# Normal-inverse-gamma distribution

In probability theory and statistics, the normal-inverse-gamma distribution (or Gaussian-inverse-gamma distribution) is a four-parameter family of multivariate continuous probability distributions. It is the conjugate prior of a normal distribution with unknown mean and variance.

Parameters Probability density function $\mu \,$ location (real)$\lambda >0\,$ (real)$\alpha >0\,$ (real)$\beta >0\,$ (real) $x\in (-\infty ,\infty )\,\!,\;\sigma ^{2}\in (0,\infty )$ ${\frac {\sqrt {\lambda }}{\sqrt {2\pi \sigma ^{2}}}}{\frac {\beta ^{\alpha }}{\Gamma (\alpha )}}\left({\frac {1}{\sigma ^{2}}}\right)^{\alpha +1}\exp \left(-{\frac {2\beta +\lambda (x-\mu )^{2}}{2\sigma ^{2}}}\right)$ $\operatorname {E} [x]=\mu$ $\operatorname {E} [\sigma ^{2}]={\frac {\beta }{\alpha -1}}$ , for $\alpha >1$ $x=\mu \;{\textrm {(univariate)}},x={\boldsymbol {\mu }}\;{\textrm {(multivariate)}}$ $\sigma ^{2}={\frac {\beta }{\alpha +1+1/2}}\;{\textrm {(univariate)}},\sigma ^{2}={\frac {\beta }{\alpha +1+k/2}}\;{\textrm {(multivariate)}}$ $\operatorname {Var} [x]={\frac {\beta }{(\alpha -1)\lambda }}$ , for $\alpha >1$ $\operatorname {Var} [\sigma ^{2}]={\frac {\beta ^{2}}{(\alpha -1)^{2}(\alpha -2)}}$ , for $\alpha >2$ $\operatorname {Cov} [x,\sigma ^{2}]=0$ , for $\alpha >1$ ## Definition

Suppose

$x\mid \sigma ^{2},\mu ,\lambda \sim \mathrm {N} (\mu ,\sigma ^{2}/\lambda )\,\!$ has a normal distribution with mean $\mu$ and variance $\sigma ^{2}/\lambda$ , where

$\sigma ^{2}\mid \alpha ,\beta \sim \Gamma ^{-1}(\alpha ,\beta )\!$ has an inverse gamma distribution. Then $(x,\sigma ^{2})$ has a normal-inverse-gamma distribution, denoted as

$(x,\sigma ^{2})\sim {\text{N-}}\Gamma ^{-1}(\mu ,\lambda ,\alpha ,\beta )\!.$ (${\text{NIG}}$ is also used instead of ${\text{N-}}\Gamma ^{-1}.$ )

In a multivariate form of the normal-inverse-gamma distribution, $\mathbf {x} \mid \sigma ^{2},{\boldsymbol {\mu }},\mathbf {V} ^{-1}\sim \mathrm {N} ({\boldsymbol {\mu }},\sigma ^{2}\mathbf {V} ^{-1})\,\!$ – that is, conditional on $\sigma ^{2}$ , $\mathbf {x}$ is a $k\times 1$ random vector that follows the multivariate normal distribution with mean ${\boldsymbol {\mu }}$ and covariance $\sigma ^{2}\mathbf {V} ^{-1}$ – while, as in the univariate case, $\sigma ^{2}\mid \alpha ,\beta \sim \Gamma ^{-1}(\alpha ,\beta )\!$ .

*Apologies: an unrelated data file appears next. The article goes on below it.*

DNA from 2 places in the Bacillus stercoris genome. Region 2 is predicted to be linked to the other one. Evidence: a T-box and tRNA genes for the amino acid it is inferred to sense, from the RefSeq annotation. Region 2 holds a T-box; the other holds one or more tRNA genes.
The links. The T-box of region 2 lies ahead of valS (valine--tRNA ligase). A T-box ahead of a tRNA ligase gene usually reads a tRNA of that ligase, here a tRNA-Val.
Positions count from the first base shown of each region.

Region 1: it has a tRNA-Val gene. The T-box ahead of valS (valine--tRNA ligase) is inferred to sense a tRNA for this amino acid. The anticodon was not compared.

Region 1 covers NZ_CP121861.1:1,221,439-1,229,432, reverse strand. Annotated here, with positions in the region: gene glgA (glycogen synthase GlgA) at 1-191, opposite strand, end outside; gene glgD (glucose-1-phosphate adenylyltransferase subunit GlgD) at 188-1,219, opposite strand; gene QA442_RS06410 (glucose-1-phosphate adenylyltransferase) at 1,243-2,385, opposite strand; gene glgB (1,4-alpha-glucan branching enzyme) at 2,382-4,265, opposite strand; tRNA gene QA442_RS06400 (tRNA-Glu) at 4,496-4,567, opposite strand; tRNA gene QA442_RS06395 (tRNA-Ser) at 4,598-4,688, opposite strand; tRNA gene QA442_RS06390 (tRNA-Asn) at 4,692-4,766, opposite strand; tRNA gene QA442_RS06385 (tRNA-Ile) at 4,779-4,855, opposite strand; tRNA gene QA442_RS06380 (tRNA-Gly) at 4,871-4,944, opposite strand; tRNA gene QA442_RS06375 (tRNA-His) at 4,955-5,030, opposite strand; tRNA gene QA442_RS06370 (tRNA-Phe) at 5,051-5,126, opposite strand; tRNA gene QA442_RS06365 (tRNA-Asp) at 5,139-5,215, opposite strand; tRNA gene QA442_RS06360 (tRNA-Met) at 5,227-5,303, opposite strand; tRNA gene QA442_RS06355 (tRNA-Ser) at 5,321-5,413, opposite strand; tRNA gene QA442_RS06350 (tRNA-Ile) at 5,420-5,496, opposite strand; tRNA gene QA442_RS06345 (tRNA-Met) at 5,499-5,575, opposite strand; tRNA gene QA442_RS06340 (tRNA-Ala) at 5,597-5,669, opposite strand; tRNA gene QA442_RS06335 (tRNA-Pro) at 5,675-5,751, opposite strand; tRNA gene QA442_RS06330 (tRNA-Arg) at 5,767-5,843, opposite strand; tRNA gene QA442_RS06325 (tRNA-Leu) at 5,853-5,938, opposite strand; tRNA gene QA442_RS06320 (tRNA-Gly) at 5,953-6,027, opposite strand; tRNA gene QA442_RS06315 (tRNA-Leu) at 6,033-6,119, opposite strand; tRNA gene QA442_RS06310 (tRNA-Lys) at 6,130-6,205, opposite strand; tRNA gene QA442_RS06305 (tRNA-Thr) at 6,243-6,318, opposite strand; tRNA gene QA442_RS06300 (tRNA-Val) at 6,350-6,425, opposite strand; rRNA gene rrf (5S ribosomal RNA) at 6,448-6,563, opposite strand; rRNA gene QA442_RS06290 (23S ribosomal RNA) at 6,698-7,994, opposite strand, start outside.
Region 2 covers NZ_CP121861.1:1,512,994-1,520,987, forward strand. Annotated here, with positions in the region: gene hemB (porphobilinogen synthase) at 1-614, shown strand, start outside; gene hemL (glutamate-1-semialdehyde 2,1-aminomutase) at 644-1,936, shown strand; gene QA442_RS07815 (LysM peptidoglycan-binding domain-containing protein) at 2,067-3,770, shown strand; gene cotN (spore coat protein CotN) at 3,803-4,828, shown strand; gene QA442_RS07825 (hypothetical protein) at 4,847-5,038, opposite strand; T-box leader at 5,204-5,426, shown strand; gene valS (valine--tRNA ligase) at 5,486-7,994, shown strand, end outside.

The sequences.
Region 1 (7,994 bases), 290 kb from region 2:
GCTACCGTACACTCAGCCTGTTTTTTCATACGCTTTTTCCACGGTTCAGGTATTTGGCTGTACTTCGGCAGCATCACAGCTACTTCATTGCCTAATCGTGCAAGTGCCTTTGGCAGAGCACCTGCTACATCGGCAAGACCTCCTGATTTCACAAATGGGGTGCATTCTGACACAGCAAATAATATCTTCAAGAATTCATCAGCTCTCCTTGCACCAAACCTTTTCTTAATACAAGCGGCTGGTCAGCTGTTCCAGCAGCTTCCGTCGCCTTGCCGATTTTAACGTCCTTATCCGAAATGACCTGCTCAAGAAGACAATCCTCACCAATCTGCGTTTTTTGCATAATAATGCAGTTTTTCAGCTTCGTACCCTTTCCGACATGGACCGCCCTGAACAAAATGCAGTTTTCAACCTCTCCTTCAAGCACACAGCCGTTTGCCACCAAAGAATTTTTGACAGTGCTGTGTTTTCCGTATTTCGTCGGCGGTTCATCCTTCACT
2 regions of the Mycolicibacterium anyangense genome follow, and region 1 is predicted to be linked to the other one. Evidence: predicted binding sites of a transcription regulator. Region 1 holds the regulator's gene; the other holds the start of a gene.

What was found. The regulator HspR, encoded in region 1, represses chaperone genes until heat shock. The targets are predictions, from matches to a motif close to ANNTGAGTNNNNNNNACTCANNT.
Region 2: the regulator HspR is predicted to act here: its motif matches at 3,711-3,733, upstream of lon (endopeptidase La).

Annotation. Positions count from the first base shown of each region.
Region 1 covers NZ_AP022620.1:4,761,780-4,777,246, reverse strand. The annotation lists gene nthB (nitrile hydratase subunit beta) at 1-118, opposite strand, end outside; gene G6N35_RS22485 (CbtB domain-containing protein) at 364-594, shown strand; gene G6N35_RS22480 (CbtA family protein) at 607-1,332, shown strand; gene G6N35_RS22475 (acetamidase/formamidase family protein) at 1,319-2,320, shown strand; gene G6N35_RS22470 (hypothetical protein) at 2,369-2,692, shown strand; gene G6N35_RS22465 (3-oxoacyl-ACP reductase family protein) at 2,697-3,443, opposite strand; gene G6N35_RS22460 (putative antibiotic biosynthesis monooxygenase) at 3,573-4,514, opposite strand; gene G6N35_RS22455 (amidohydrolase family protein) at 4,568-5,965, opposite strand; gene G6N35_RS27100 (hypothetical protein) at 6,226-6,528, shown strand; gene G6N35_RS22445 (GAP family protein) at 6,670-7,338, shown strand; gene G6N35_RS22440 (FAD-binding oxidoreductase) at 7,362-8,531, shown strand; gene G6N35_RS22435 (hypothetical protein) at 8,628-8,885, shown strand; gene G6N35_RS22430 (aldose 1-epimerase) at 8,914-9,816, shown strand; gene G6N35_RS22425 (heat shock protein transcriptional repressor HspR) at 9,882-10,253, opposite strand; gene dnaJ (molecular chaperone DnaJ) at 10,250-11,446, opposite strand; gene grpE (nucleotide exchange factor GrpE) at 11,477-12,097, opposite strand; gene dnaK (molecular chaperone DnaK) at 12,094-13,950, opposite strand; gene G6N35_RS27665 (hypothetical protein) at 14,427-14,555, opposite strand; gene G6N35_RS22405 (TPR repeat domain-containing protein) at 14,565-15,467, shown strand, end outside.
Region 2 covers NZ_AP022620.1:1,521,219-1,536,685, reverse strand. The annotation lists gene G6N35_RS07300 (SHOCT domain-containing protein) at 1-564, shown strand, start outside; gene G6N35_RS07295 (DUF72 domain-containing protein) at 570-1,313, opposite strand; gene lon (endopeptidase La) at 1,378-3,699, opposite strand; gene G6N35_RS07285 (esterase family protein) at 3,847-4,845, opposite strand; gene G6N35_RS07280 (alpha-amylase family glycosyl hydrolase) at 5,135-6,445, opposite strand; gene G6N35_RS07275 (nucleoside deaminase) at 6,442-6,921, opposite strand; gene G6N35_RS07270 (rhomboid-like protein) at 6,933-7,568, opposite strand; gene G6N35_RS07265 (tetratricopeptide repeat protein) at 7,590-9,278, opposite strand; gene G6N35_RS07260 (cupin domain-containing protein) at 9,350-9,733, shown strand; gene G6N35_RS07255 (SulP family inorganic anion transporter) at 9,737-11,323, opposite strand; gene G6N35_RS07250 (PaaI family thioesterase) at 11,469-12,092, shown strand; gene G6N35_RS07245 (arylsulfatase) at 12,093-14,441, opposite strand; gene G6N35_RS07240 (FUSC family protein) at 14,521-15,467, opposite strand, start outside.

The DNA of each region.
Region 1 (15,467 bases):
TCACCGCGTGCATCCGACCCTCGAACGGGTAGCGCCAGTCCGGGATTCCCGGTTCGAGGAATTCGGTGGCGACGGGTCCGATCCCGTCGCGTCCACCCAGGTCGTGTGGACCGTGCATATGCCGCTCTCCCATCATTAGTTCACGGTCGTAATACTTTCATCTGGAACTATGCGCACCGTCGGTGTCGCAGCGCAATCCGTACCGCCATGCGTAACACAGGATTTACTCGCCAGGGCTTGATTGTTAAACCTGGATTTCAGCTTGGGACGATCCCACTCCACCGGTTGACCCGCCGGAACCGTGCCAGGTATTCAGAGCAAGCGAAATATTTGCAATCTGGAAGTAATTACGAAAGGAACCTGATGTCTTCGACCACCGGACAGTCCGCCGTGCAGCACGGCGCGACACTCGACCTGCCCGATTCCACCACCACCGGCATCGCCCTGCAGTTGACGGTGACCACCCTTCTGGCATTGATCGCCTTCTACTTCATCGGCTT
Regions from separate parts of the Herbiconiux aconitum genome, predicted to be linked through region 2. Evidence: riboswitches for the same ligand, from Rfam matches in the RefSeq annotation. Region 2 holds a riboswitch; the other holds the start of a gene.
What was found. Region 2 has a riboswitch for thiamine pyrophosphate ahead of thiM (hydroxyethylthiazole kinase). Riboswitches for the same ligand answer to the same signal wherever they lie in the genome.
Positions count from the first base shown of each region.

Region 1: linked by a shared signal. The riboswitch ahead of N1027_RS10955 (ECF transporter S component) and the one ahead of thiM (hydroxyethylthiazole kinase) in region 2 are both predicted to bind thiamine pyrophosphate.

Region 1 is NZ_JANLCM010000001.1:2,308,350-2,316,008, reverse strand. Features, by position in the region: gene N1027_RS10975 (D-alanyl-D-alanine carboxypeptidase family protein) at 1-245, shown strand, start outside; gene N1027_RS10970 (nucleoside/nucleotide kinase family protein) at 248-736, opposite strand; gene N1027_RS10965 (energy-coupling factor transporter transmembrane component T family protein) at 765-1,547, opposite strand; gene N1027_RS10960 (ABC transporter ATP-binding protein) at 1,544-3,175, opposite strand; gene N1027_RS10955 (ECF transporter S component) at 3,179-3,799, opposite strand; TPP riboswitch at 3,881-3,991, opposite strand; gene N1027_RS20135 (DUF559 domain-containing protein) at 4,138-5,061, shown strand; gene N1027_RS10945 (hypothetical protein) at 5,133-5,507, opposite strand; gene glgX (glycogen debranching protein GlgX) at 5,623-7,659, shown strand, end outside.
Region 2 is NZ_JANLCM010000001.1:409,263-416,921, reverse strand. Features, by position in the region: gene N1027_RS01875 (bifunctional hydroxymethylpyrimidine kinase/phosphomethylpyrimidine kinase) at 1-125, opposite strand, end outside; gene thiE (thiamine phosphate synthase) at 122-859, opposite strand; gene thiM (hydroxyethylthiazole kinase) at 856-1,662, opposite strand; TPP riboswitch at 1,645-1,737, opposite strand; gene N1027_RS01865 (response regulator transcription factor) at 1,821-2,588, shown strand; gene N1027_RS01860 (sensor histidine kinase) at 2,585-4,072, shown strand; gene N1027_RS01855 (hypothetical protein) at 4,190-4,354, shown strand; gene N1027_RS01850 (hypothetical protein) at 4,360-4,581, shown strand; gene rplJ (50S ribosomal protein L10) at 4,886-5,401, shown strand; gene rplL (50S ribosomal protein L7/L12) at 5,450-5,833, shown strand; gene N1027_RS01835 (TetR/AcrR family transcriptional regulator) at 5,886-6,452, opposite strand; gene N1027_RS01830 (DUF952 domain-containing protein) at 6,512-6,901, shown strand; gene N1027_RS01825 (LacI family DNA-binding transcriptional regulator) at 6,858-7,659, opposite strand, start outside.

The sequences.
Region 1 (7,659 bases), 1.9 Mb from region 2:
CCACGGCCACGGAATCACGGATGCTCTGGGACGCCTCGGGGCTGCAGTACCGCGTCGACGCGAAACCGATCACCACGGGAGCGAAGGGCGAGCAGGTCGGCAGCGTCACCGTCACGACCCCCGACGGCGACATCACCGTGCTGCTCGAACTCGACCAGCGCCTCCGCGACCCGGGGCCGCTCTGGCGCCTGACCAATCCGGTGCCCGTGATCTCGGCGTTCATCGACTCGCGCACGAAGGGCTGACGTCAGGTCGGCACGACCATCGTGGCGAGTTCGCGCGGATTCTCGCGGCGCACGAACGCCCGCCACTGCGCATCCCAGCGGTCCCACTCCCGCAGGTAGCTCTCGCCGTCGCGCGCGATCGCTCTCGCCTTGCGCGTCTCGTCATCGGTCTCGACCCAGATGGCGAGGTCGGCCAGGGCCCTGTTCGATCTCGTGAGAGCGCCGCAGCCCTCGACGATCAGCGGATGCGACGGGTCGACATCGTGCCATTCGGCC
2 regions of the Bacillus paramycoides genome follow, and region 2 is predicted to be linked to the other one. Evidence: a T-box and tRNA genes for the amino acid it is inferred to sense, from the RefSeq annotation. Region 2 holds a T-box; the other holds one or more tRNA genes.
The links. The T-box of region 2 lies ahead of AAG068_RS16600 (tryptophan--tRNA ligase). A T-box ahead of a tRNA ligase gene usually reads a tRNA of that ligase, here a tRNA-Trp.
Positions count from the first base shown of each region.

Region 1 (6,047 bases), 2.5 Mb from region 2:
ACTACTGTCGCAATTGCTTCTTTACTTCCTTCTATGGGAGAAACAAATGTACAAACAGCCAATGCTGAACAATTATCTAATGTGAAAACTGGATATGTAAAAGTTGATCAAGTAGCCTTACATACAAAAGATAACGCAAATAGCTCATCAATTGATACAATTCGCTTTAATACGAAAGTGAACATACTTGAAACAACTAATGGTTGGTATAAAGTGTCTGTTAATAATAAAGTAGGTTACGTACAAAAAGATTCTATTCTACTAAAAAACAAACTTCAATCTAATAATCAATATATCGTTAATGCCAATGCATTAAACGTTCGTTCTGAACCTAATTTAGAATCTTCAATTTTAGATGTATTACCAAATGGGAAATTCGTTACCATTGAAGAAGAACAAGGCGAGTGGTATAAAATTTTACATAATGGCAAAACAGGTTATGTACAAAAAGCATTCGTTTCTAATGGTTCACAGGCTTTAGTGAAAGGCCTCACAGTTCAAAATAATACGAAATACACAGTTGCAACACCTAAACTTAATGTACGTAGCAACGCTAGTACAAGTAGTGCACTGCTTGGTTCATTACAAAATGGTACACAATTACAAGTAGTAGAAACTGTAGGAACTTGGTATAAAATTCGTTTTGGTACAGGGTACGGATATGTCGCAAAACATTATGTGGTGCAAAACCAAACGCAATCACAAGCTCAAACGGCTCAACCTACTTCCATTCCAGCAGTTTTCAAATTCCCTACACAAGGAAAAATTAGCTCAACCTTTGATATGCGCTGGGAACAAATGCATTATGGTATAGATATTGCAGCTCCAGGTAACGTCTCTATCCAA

## Characterization

### Probability density function

$f(x,\sigma ^{2}\mid \mu ,\lambda ,\alpha ,\beta )={\frac {\sqrt {\lambda }}{\sigma {\sqrt {2\pi }}}}\,{\frac {\beta ^{\alpha }}{\Gamma (\alpha )}}\,\left({\frac {1}{\sigma ^{2}}}\right)^{\alpha +1}\exp \left(-{\frac {2\beta +\lambda (x-\mu )^{2}}{2\sigma ^{2}}}\right)$ For the multivariate form where $\mathbf {x}$ is a $k\times 1$ random vector,

$f(\mathbf {x} ,\sigma ^{2}\mid \mu ,\mathbf {V} ^{-1},\alpha ,\beta )=|\mathbf {V} |^{-1/2}{(2\pi )^{-k/2}}\,{\frac {\beta ^{\alpha }}{\Gamma (\alpha )}}\,\left({\frac {1}{\sigma ^{2}}}\right)^{\alpha +1+k/2}\exp \left(-{\frac {2\beta +(\mathbf {x} -{\boldsymbol {\mu }})'\mathbf {V} ^{-1}(\mathbf {x} -{\boldsymbol {\mu }})}{2\sigma ^{2}}}\right).$ where $|\mathbf {V} |$ is the determinant of the $k\times k$ matrix $\mathbf {V}$ . Note how this last equation reduces to the first form if $k=1$ so that $\mathbf {x} ,\mathbf {V} ,{\boldsymbol {\mu }}$ are scalars.

#### Alternative parameterization

It is also possible to let $\gamma =1/\lambda$ in which case the pdf becomes

$f(x,\sigma ^{2}\mid \mu ,\gamma ,\alpha ,\beta )={\frac {1}{\sigma {\sqrt {2\pi \gamma }}}}\,{\frac {\beta ^{\alpha }}{\Gamma (\alpha )}}\,\left({\frac {1}{\sigma ^{2}}}\right)^{\alpha +1}\exp \left(-{\frac {2\gamma \beta +(x-\mu )^{2}}{2\gamma \sigma ^{2}}}\right)$ In the multivariate form, the corresponding change would be to regard the covariance matrix $\mathbf {V}$ instead of its inverse $\mathbf {V} ^{-1}$ as a parameter.

### Cumulative distribution function

$F(x,\sigma ^{2}\mid \mu ,\lambda ,\alpha ,\beta )={\frac {e^{-{\frac {\beta }{\sigma ^{2}}}}\left({\frac {\beta }{\sigma ^{2}}}\right)^{\alpha }\left(\operatorname {erf} \left({\frac {{\sqrt {\lambda }}(x-\mu )}{{\sqrt {2}}\sigma }}\right)+1\right)}{2\sigma ^{2}\Gamma (\alpha )}}$ ## Properties

### Marginal distributions

Given $(x,\sigma ^{2})\sim {\text{N-}}\Gamma ^{-1}(\mu ,\lambda ,\alpha ,\beta )\!.$ as above, $\sigma ^{2}$ by itself follows an inverse gamma distribution:

$\sigma ^{2}\sim \Gamma ^{-1}(\alpha ,\beta )\!$ while ${\sqrt {\frac {\alpha \lambda }{\beta }}}(x-\mu )$ follows a t distribution with $2\alpha$ degrees of freedom.

In the multivariate case, the marginal distribution of $\mathbf {x}$ is a multivariate t distribution:

$\mathbf {x} \sim t_{2\alpha }({\boldsymbol {\mu }},{\frac {\beta }{\alpha }}\mathbf {V} ^{-1})\!$ ## Posterior distribution of the parameters

See the articles on normal-gamma distribution and conjugate prior.

## Interpretation of the parameters

See the articles on normal-gamma distribution and conjugate prior.

## Generating normal-inverse-gamma random variates

Generation of random variates is straightforward:

1. Sample $\sigma ^{2}$ from an inverse gamma distribution with parameters $\alpha$ and $\beta$ 2. Sample $x$ from a normal distribution with mean $\mu$ and variance $\sigma ^{2}/\lambda$ • The normal-gamma distribution is the same distribution parameterized by precision rather than variance
• A generalization of this distribution which allows for a multivariate mean and a completely unknown positive-definite covariance matrix $\sigma ^{2}\mathbf {V}$ (whereas in the multivariate inverse-gamma distribution the covariance matrix is regarded as known up to the scale factor $\sigma ^{2}$ ) is the normal-inverse-Wishart distribution